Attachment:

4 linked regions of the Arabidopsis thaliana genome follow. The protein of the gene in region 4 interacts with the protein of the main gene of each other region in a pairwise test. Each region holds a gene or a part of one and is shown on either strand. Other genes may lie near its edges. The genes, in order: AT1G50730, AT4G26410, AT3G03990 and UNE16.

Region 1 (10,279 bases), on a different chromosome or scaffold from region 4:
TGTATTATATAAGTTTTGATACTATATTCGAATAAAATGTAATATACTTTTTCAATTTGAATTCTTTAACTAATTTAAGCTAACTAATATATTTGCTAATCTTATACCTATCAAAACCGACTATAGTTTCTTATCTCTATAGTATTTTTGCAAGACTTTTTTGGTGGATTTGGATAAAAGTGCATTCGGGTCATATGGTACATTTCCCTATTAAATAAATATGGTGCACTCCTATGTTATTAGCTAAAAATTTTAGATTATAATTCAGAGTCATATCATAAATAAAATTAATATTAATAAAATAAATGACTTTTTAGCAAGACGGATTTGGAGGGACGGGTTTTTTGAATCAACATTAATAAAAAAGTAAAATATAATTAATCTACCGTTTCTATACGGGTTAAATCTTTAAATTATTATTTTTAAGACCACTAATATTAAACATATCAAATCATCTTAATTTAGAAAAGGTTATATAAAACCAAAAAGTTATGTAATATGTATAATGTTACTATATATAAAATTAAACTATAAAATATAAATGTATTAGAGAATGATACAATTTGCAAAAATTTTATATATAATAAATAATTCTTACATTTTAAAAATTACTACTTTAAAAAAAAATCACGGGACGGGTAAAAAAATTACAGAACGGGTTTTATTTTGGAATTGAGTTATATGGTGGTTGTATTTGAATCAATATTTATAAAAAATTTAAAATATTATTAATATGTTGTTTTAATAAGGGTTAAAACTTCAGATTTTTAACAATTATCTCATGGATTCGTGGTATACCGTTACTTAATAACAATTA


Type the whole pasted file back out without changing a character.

4 linked regions of the Arabidopsis thaliana genome follow. The protein of the gene in region 4 interacts with the protein of the main gene of each other region in a pairwise test. Each region holds a gene or a part of one and is shown on either strand. Other genes may lie near its edges. The genes, in order: AT1G50730, AT4G26410, AT3G03990 and UNE16.

Region 1 (10,279 bases), on a different chromosome or scaffold from region 4:
TGTATTATATAAGTTTTGATACTATATTCGAATAAAATGTAATATACTTTTTCAATTTGAATTCTTTAACTAATTTAAGCTAACTAATATATTTGCTAATCTTATACCTATCAAAACCGACTATAGTTTCTTATCTCTATAGTATTTTTGCAAGACTTTTTTGGTGGATTTGGATAAAAGTGCATTCGGGTCATATGGTACATTTCCCTATTAAATAAATATGGTGCACTCCTATGTTATTAGCTAAAAATTTTAGATTATAATTCAGAGTCATATCATAAATAAAATTAATATTAATAAAATAAATGACTTTTTAGCAAGACGGATTTGGAGGGACGGGTTTTTTGAATCAACATTAATAAAAAAGTAAAATATAATTAATCTACCGTTTCTATACGGGTTAAATCTTTAAATTATTATTTTTAAGACCACTAATATTAAACATATCAAATCATCTTAATTTAGAAAAGGTTATATAAAACCAAAAAGTTATGTAATATGTATAATGTTACTATATATAAAATTAAACTATAAAATATAAATGTATTAGAGAATGATACAATTTGCAAAAATTTTATATATAATAAATAATTCTTACATTTTAAAAATTACTACTTTAAAAAAAAATCACGGGACGGGTAAAAAAATTACAGAACGGGTTTTATTTTGGAATTGAGTTATATGGTGGTTGTATTTGAATCAATATTTATAAAAAATTTAAAATATTATTAATATGTTGTTTTAATAAGGGTTAAAACTTCAGATTTTTAACAATTATCTCATGGATTCGTGGTATACCGTTACTTAATAACAATTA